Here's a the first half of my May column for Flint's East Village Magazine. The town is almost exclusively notorious, but the trees in my neighborhood are lovely. For the rest of it, check out eastvillagemagazine.org.
One of my first great losses was not a person, but a tree. It was a maple in the front yard of a parsonage in Ohio. The tree was about 25 years old, with a series of satisfying saddles, and I climbed it with increasing strength and skill for about five years. I vividly remember getting as high as I could on summer days and hugging the trunk, riding a breeze or simply blissfully hanging on, smitten by green. Much later, when I encountered Federico Garcia Lorca’s luscious poem ‘’Green,” I thought of my hours in that tree — “Green, I love you, green.”
Unfortunately for my spiritual development, I blamed the church for the tree’s demise. Denominational bureaucrats in the optimistic boom of the 1950s decided to add on an educational wing. They actually moved the parsonage up the street a block, and my beloved tree was uprooted and chopped up to make way. Seeing the huge hole where the tree had been was my first experience of grief, and I’ve never quite trusted organized religion since.
So I learned a dual lesson quite early — not only that one can have a specific and individual relationship with a particular tree, but that trees can’t be taken for granted. There are always people around who’ve got a better idea than a tree. And they are usually wrong — obscenely wrong.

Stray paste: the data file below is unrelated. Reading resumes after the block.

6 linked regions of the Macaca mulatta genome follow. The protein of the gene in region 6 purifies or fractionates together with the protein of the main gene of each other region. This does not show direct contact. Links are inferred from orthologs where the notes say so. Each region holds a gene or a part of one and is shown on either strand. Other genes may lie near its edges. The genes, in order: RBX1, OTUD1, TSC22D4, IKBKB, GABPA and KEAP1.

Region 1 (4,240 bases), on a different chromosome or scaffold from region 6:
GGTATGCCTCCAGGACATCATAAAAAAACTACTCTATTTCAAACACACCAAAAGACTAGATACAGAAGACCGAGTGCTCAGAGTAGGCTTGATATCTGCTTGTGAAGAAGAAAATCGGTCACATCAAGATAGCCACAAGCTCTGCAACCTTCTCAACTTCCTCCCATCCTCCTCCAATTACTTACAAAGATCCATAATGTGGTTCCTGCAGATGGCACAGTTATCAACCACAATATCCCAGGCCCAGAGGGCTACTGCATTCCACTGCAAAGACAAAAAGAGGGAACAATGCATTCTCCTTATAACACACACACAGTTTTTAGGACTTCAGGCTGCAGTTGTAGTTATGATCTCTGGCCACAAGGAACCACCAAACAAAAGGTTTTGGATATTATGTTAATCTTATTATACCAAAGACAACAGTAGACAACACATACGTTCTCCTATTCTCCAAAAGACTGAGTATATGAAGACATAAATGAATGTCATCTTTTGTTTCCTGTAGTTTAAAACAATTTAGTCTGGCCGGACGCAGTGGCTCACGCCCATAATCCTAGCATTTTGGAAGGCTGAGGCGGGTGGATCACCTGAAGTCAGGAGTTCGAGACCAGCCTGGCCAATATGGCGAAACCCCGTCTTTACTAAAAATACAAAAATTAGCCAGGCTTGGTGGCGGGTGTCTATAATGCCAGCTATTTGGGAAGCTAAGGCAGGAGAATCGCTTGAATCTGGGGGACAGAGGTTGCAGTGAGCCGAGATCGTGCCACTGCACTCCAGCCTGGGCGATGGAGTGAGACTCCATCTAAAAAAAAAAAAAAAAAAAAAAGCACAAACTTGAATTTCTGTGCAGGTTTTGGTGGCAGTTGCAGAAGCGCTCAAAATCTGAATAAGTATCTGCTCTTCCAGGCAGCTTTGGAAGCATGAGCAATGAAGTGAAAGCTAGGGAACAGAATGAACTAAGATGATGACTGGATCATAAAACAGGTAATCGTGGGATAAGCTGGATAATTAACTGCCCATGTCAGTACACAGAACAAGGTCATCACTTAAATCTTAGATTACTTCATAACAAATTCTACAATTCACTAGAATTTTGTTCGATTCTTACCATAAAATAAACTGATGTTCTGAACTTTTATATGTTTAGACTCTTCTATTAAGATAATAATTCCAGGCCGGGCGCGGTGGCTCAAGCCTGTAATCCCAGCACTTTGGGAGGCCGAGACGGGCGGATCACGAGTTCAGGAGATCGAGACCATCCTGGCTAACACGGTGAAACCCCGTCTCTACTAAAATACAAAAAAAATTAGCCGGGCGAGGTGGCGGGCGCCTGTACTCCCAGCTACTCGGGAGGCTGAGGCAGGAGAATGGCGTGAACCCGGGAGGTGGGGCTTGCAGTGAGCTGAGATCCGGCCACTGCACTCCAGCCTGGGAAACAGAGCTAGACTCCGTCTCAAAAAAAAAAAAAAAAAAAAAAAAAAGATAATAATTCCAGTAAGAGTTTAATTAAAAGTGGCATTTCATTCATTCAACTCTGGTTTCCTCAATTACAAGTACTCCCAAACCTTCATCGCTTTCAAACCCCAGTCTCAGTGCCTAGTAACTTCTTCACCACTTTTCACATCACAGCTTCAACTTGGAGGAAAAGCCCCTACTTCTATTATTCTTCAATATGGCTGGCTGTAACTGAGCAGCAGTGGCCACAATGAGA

And here we are 45 years later, experiencing not just global warming but global melancholy, the zone for maples, for example, seemingly moving northward, and the trees that we’ve come to love in peril from all manner of blights, wasps and compromised habitats.
This is all to get to an ode of praise — a tribute (I desperately hope not a eulogy) to the trees of our neighborhood. In my frequent walks from Woodlawn and Burroughs Park east across Sunnyside or Calumet to Pierce Park and back, I’ve fallen in love with a dozen trees.
Some were planted by design, part of a “tree plan” of a city once more gracious in its priorities. Some are there by “accident,” volunteers from seeds dropped by birds or carried by wind. Like the houses and residents on our leafy blocks, the trees have character and individual histories to be known and cherished.
Take for instance the immense silver maples providing the beautiful arbors over Beard, Maxine, Blanchard, Kensington and Linwood. According to Mike Keeler and Sherry Hayden, longtime environmentalists and neighborhood activists who took me on a fabulous “tree walk” recently, these trees are at least 60 years old. They were planted in what former Parks Director George Liljeblad calls the “tree lawns” between the sidewalks and the curb about the time the houses were built, mostly in the mid-1930s.
(Sherry notes that cicadas love the old maples. If you walk along Maxine on July or August nights you can hear them chirping out what, as a poet, I’d say are long summer spondees, aural neon advertising “SEX-SEX-SEX” or iambs like “Love ME. Love ME. Love ME.").....